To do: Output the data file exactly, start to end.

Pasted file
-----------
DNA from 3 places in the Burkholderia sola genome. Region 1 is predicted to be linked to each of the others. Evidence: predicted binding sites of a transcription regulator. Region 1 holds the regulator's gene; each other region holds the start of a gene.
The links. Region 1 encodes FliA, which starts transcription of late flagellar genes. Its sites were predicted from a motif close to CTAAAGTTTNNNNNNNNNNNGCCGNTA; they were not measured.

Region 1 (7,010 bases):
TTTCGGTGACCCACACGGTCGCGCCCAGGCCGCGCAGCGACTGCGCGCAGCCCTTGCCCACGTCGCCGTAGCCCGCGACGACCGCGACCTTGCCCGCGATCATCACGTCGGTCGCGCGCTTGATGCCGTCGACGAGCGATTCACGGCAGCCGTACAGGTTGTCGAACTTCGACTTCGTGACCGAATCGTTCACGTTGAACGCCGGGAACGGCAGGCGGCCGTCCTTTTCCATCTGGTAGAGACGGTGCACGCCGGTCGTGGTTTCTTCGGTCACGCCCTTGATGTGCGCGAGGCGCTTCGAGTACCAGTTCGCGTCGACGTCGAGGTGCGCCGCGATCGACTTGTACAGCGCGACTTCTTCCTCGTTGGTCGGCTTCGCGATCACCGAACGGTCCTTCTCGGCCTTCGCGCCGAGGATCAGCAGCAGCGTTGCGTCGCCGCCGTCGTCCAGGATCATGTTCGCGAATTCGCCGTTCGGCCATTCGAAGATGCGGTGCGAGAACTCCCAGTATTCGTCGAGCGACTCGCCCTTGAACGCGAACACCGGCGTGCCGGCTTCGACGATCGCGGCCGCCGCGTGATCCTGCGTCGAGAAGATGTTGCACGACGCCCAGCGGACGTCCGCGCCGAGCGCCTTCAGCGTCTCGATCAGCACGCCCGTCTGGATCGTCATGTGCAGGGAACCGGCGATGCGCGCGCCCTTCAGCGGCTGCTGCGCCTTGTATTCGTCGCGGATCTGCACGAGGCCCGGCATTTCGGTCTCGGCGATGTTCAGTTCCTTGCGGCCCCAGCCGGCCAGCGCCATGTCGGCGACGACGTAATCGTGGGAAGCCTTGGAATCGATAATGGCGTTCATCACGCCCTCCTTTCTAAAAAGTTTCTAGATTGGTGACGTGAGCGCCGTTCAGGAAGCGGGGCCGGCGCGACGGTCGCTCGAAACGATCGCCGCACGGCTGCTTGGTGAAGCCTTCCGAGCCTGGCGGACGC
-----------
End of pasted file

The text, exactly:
DNA from 3 places in the Burkholderia sola genome. Region 1 is predicted to be linked to each of the others. Evidence: predicted binding sites of a transcription regulator. Region 1 holds the regulator's gene; each other region holds the start of a gene.
The links. Region 1 encodes FliA, which starts transcription of late flagellar genes. Its sites were predicted from a motif close to CTAAAGTTTNNNNNNNNNNNGCCGNTA; they were not measured.

Region 1 (7,010 bases):
TTTCGGTGACCCACACGGTCGCGCCCAGGCCGCGCAGCGACTGCGCGCAGCCCTTGCCCACGTCGCCGTAGCCCGCGACGACCGCGACCTTGCCCGCGATCATCACGTCGGTCGCGCGCTTGATGCCGTCGACGAGCGATTCACGGCAGCCGTACAGGTTGTCGAACTTCGACTTCGTGACCGAATCGTTCACGTTGAACGCCGGGAACGGCAGGCGGCCGTCCTTTTCCATCTGGTAGAGACGGTGCACGCCGGTCGTGGTTTCTTCGGTCACGCCCTTGATGTGCGCGAGGCGCTTCGAGTACCAGTTCGCGTCGACGTCGAGGTGCGCCGCGATCGACTTGTACAGCGCGACTTCTTCCTCGTTGGTCGGCTTCGCGATCACCGAACGGTCCTTCTCGGCCTTCGCGCCGAGGATCAGCAGCAGCGTTGCGTCGCCGCCGTCGTCCAGGATCATGTTCGCGAATTCGCCGTTCGGCCATTCGAAGATGCGGTGCGAGAACTCCCAGTATTCGTCGAGCGACTCGCCCTTGAACGCGAACACCGGCGTGCCGGCTTCGACGATCGCGGCCGCCGCGTGATCCTGCGTCGAGAAGATGTTGCACGACGCCCAGCGGACGTCCGCGCCGAGCGCCTTCAGCGTCTCGATCAGCACGCCCGTCTGGATCGTCATGTGCAGGGAACCGGCGATGCGCGCGCCCTTCAGCGGCTGCTGCGCCTTGTATTCGTCGCGGATCTGCACGAGGCCCGGCATTTCGGTCTCGGCGATGTTCAGTTCCTTGCGGCCCCAGCCGGCCAGCGCCATGTCGGCGACGACGTAATCGTGGGAAGCCTTGGAATCGATAATGGCGTTCATCACGCCCTCCTTTCTAAAAAGTTTCTAGATTGGTGACGTGAGCGCCGTTCAGGAAGCGGGGCCGGCGCGACGGTCGCTCGAAACGATCGCCGCACGGCTGCTTGGTGAAGCCTTCCGAGCCTGGCGGACGC